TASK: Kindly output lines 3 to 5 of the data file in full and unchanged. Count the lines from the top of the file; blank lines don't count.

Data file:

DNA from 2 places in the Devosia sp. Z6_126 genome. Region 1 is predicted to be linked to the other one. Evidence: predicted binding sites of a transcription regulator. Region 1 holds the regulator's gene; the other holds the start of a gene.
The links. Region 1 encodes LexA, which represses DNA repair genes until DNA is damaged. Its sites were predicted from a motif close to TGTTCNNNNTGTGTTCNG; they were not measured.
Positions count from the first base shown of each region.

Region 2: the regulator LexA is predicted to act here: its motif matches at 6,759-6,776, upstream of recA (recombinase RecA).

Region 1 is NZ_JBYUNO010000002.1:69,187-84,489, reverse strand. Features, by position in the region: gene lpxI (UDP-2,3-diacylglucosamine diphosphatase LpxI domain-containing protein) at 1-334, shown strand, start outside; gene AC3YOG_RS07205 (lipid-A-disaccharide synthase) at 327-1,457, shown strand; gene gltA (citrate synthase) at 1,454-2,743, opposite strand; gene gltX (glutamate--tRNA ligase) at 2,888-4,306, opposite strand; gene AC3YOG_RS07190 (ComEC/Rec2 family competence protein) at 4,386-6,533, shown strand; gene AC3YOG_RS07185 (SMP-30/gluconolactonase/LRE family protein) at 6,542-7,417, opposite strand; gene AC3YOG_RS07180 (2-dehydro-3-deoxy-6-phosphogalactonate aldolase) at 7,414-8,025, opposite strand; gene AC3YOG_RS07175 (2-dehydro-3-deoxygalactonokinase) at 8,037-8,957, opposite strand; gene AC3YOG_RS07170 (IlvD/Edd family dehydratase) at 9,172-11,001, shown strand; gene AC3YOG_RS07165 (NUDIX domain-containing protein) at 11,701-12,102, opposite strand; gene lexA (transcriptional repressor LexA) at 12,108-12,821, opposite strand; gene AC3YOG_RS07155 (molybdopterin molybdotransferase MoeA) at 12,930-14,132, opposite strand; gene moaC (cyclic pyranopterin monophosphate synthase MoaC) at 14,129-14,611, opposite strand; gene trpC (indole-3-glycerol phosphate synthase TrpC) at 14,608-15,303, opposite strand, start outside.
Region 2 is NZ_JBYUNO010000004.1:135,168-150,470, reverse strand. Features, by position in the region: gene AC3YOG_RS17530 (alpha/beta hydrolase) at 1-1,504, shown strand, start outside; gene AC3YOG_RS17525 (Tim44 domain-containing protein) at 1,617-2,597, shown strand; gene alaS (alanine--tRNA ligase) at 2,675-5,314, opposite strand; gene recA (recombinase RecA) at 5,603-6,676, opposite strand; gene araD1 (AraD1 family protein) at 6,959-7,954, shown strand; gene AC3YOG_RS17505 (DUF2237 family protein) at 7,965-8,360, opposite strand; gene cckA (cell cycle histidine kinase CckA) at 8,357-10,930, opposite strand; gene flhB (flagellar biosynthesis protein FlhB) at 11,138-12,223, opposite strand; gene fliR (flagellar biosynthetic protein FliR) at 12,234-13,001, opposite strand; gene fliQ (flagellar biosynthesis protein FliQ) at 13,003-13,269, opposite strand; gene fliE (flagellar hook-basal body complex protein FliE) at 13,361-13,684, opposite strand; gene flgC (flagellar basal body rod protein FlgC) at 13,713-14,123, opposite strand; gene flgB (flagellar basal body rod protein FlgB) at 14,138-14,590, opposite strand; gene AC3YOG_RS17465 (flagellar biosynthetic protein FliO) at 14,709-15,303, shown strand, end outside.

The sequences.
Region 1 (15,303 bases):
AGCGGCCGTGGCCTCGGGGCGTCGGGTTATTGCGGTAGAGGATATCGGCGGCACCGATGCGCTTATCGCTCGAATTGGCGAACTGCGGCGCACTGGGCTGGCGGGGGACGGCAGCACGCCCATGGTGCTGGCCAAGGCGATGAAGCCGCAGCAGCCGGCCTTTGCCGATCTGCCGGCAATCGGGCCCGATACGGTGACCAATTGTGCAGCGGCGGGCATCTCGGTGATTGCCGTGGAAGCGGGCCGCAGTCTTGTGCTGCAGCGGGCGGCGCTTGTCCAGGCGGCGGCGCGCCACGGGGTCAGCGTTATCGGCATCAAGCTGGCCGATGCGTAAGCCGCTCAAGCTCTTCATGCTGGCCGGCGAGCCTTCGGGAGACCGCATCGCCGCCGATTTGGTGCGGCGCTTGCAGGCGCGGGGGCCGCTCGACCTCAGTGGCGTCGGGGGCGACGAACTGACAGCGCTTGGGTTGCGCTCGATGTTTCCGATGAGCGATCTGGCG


Positions count from the first base shown of each region.

Region 2: the regulator LexA is predicted to act here: its motif matches at 6,759-6,776, upstream of recA (recombinase RecA).

Region 1 is NZ_JBYUNO010000002.1:69,187-84,489, reverse strand. Features, by position in the region: gene lpxI (UDP-2,3-diacylglucosamine diphosphatase LpxI domain-containing protein) at 1-334, shown strand, start outside; gene AC3YOG_RS07205 (lipid-A-disaccharide synthase) at 327-1,457, shown strand; gene gltA (citrate synthase) at 1,454-2,743, opposite strand; gene gltX (glutamate--tRNA ligase) at 2,888-4,306, opposite strand; gene AC3YOG_RS07190 (ComEC/Rec2 family competence protein) at 4,386-6,533, shown strand; gene AC3YOG_RS07185 (SMP-30/gluconolactonase/LRE family protein) at 6,542-7,417, opposite strand; gene AC3YOG_RS07180 (2-dehydro-3-deoxy-6-phosphogalactonate aldolase) at 7,414-8,025, opposite strand; gene AC3YOG_RS07175 (2-dehydro-3-deoxygalactonokinase) at 8,037-8,957, opposite strand; gene AC3YOG_RS07170 (IlvD/Edd family dehydratase) at 9,172-11,001, shown strand; gene AC3YOG_RS07165 (NUDIX domain-containing protein) at 11,701-12,102, opposite strand; gene lexA (transcriptional repressor LexA) at 12,108-12,821, opposite strand; gene AC3YOG_RS07155 (molybdopterin molybdotransferase MoeA) at 12,930-14,132, opposite strand; gene moaC (cyclic pyranopterin monophosphate synthase MoaC) at 14,129-14,611, opposite strand; gene trpC (indole-3-glycerol phosphate synthase TrpC) at 14,608-15,303, opposite strand, start outside.